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Watkins Glen win has Ambrose thinking Chase

August 16, 2012, Holly Cain, Special to NASCAR.COM, NASCAR.com

A week ago, Marcos Ambrose was feeling eager and hopeful about defending his 2011 Sprint Cup Series victory on the historic Watkins Glen road course in upstate New York.

After pulling off a dramatic last-lap win (watch) there Sunday, the affable Australian woke up Monday morning feeling eager and hopeful about his chances to earn his first berth in the Chase for the Sprint Cup.

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One checkered flag and Ambrose has gone from wistful optimist to confident contender.

"It's starting to sink in,'' Ambrose said Tuesday.

"After the lead-up to Watkins Glen it was, 'OK, we're in striking distance.' But we need to make some strikes.

"Part of my chitchat with the team [this week] ... most of our talking, has been about how we're going to make the Chase, what we have to do with the team to get there. That's what we're focused on.''

Another win in the four races left to decide the 12-driver Chase field would leave Ambrose well positioned for the final wild card. And the one oval he most likes his chances for victory is the 2-mile Michigan International Speedway, where the Cup Series races this Sunday.

Sure, it's ambitious to think Ambrose, who has only two wins in his Cup career, might pull off back-to-back victories. But there is reason for one of racing's most accomplished road racers to believe in himself at Michigan.

Ambrose won the pole there in June, turning in the fastest qualifying lap (203.241 mph) of the entire NASCAR season and he finished eighth in the race after leading 15 laps.

"After getting the pole there in the first race and running top-five most of the day we thought we had a great chance to win that race, lock ourselves in the Chase,'' Ambrose said. "That's really our only focus right now.''

Sunday's win gives him consecutive top-10 finishes in the No. 9 Ford for only the fourth time in his two-year tenure for Richard Petty Motorsports and only the fifth time in his four-year Cup career.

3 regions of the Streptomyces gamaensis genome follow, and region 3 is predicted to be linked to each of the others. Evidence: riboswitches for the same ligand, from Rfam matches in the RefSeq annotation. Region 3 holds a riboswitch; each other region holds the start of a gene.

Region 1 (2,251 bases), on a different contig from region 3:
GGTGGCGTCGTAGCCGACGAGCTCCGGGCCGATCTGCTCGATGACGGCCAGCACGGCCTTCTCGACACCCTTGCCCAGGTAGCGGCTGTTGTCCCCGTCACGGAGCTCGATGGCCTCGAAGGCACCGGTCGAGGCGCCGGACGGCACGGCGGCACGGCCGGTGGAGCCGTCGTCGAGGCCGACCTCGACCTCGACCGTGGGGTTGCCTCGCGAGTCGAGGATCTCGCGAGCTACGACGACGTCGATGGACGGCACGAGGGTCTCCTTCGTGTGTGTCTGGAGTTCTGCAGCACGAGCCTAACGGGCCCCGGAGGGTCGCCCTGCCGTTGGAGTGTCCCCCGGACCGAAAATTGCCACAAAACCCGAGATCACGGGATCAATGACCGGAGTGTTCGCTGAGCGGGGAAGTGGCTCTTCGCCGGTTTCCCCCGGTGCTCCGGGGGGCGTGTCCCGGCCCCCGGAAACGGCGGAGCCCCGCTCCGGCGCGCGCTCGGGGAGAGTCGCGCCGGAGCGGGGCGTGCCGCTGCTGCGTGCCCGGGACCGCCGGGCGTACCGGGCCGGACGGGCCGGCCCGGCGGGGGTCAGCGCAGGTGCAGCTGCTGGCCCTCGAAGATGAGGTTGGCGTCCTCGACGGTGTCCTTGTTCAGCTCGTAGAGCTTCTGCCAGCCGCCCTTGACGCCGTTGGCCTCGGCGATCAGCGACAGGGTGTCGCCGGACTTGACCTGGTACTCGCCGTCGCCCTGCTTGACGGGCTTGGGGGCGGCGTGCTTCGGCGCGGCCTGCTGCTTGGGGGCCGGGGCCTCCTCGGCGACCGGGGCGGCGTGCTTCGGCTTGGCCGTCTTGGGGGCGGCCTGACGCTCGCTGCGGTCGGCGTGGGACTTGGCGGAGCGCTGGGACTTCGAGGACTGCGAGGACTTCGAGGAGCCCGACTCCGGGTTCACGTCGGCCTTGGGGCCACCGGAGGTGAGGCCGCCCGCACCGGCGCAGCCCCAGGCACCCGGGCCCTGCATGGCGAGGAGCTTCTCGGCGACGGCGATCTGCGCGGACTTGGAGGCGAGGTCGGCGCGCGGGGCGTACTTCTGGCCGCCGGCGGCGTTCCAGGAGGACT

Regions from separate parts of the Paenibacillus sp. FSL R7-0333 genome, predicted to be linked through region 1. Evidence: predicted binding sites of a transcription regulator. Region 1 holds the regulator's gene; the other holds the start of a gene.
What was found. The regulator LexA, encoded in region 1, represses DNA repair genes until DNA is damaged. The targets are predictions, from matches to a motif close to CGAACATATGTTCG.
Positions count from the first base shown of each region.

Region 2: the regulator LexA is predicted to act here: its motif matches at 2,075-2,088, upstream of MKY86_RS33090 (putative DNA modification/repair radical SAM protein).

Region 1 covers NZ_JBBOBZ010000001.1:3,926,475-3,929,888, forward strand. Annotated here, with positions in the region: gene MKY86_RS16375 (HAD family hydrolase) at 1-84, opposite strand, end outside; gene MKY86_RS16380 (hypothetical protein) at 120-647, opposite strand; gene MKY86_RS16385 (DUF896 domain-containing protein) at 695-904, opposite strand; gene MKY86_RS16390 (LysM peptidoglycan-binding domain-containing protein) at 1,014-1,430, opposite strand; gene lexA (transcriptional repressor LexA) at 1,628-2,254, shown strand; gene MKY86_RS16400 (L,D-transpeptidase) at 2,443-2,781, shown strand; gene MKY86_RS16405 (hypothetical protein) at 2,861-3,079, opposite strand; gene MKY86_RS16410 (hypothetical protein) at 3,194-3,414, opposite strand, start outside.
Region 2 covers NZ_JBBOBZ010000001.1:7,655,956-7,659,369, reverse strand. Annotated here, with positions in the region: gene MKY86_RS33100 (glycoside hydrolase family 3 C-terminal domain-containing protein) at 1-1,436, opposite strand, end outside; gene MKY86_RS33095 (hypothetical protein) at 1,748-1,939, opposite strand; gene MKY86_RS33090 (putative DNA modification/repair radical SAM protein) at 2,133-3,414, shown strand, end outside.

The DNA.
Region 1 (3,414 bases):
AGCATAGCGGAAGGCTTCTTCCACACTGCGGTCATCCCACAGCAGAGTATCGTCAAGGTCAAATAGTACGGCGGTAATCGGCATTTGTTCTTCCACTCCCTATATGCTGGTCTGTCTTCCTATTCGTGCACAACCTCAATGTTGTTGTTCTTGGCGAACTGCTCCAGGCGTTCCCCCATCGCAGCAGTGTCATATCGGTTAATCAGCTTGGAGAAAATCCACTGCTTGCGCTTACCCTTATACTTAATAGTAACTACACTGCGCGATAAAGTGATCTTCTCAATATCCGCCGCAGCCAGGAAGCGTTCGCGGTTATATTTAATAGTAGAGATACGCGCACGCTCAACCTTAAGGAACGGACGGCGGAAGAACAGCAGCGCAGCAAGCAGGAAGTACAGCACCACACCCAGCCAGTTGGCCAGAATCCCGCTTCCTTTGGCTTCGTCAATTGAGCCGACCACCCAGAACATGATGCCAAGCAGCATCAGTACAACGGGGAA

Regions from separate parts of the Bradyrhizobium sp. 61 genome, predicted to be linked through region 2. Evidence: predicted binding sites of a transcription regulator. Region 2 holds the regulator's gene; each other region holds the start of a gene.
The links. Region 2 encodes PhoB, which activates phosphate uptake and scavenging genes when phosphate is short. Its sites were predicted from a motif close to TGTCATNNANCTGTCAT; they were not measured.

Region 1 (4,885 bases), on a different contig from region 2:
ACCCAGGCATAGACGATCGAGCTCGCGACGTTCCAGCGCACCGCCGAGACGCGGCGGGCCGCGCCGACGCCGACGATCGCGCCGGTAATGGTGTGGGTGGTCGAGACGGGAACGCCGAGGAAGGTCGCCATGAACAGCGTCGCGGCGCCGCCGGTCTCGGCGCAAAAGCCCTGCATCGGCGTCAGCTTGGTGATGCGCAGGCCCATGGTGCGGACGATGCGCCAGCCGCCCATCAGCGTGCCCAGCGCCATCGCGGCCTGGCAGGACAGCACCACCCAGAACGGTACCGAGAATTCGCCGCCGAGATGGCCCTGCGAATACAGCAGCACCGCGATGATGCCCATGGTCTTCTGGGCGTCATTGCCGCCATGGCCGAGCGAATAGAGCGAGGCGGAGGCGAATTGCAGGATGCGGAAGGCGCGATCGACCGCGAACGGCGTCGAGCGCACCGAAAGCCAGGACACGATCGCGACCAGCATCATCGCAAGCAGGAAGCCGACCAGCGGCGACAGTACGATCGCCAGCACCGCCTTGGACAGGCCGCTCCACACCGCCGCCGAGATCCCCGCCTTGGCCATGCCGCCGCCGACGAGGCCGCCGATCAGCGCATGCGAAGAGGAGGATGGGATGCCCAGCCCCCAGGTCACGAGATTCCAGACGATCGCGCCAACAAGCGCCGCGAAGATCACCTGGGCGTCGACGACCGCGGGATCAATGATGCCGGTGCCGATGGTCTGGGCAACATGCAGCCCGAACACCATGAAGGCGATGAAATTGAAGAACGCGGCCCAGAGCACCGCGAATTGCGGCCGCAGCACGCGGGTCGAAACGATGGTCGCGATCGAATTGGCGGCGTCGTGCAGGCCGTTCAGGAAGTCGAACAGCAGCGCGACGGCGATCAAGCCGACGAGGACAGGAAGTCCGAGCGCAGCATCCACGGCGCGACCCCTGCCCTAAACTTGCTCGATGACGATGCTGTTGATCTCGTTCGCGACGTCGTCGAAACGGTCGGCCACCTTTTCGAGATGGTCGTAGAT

Just putting together this top-10 run shows the team's improvement and potential in a seasons-old quest to prove itself more than a perennial sentimental favorite.

And Ambrose is equally committed to proving himself more than just a road-course expert with a wide-open smile and a really cool accent.

The difference, all around, is attitude. And it can't be overstated what Sunday's win alone did to set the tone for this team. In many ways, the season has just begun for RPM's No. 9 team. Driver and crew alike.

"This team is walking a little taller this week,'' crew chief Todd Parrott said, a Cup veteran who knows how to win.

"Every guy here worked hard to make that car the best it could be and Marcos drove his tail off to get that win. Now we just have to carry that momentum to the oval.

"We showed in our last trip to Michigan that we can be fast there, and I think we can work from our notes from that race and from the tire test to get ourselves back up front again and get another win for our team."

As with the other four drivers -- Ryan Newman, Kyle Busch, Jeff Gordon and Joey Logano -- competing for the final Chase wild-card spot, winning is now everything.

Ambrose is 17th in points, one position ahead of Logano but behind the other three.

* Green-White-Checkered: Race to the Chase

Making it into the Chase on points is a long-shot proposition. The sure bet, is another win.

"Our focus has to be being aggressive on our strategy, being aggressive with the car and me on the race track being aggressive, too, trying to get that next win,'' Ambrose said.

"Without that we're just going to be racing for 15th, 16th in the championship. That's not what we're after. We're after more than that.

"Like every week in NASCAR , things are changing, things are moving. Just because you win a race last week doesn't change anything we're doing. We really have to keep applying ourselves and hopefully get it right here at Michigan to take the pressure off at the last three races.''

As he explained to reporters, "There's no easier formula than, 'If you're not first, you're last.' ''